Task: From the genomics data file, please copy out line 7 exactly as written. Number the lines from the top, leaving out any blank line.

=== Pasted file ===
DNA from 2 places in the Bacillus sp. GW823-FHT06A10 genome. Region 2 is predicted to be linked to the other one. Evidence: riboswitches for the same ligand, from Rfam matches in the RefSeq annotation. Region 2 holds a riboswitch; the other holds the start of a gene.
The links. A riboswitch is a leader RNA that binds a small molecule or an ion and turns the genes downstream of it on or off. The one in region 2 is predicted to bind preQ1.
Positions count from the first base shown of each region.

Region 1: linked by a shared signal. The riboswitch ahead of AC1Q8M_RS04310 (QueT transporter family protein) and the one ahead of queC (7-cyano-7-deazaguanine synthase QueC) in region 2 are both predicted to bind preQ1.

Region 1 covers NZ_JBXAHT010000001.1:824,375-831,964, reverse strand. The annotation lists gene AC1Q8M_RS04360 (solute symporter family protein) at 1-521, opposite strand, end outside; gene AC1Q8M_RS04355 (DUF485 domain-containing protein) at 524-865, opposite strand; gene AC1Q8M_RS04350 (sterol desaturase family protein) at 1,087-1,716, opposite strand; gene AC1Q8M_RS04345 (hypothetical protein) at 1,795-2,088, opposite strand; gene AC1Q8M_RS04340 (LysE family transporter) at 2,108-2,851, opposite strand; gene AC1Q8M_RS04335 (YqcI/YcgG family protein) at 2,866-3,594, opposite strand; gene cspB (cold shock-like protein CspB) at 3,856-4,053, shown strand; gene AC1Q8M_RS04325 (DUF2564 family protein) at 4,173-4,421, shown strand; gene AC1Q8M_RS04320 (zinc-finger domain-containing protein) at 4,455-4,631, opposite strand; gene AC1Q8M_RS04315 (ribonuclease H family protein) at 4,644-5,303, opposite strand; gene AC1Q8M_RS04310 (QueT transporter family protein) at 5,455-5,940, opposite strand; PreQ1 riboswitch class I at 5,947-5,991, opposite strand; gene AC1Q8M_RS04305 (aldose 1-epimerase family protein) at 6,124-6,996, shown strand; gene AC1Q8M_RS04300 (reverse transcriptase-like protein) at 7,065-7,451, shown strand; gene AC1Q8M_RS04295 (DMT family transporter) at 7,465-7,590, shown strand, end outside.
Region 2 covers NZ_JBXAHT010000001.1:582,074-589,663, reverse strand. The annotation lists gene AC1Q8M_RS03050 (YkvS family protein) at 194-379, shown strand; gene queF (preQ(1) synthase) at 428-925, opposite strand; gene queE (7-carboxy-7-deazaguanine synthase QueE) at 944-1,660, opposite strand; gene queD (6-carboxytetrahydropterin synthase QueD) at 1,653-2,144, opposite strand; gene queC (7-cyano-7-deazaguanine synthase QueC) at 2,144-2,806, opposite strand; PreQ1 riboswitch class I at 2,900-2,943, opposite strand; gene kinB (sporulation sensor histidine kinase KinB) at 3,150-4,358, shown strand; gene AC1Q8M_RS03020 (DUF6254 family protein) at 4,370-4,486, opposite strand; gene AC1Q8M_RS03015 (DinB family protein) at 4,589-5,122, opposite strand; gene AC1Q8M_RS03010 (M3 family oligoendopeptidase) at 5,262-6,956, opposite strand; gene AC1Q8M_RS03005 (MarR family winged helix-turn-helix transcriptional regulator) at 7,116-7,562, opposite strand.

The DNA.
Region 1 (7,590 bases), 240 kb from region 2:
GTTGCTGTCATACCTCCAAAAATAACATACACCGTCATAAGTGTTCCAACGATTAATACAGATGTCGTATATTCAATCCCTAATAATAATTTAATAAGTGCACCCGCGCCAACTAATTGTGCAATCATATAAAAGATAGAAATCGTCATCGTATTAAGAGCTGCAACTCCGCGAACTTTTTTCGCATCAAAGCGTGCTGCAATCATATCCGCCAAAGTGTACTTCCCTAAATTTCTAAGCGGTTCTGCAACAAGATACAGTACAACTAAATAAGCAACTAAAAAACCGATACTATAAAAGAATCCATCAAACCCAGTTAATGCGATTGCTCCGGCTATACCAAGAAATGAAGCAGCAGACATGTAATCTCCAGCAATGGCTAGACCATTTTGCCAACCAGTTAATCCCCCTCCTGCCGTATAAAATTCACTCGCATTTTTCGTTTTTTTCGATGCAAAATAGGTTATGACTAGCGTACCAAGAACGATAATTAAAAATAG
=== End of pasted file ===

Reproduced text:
The DNA.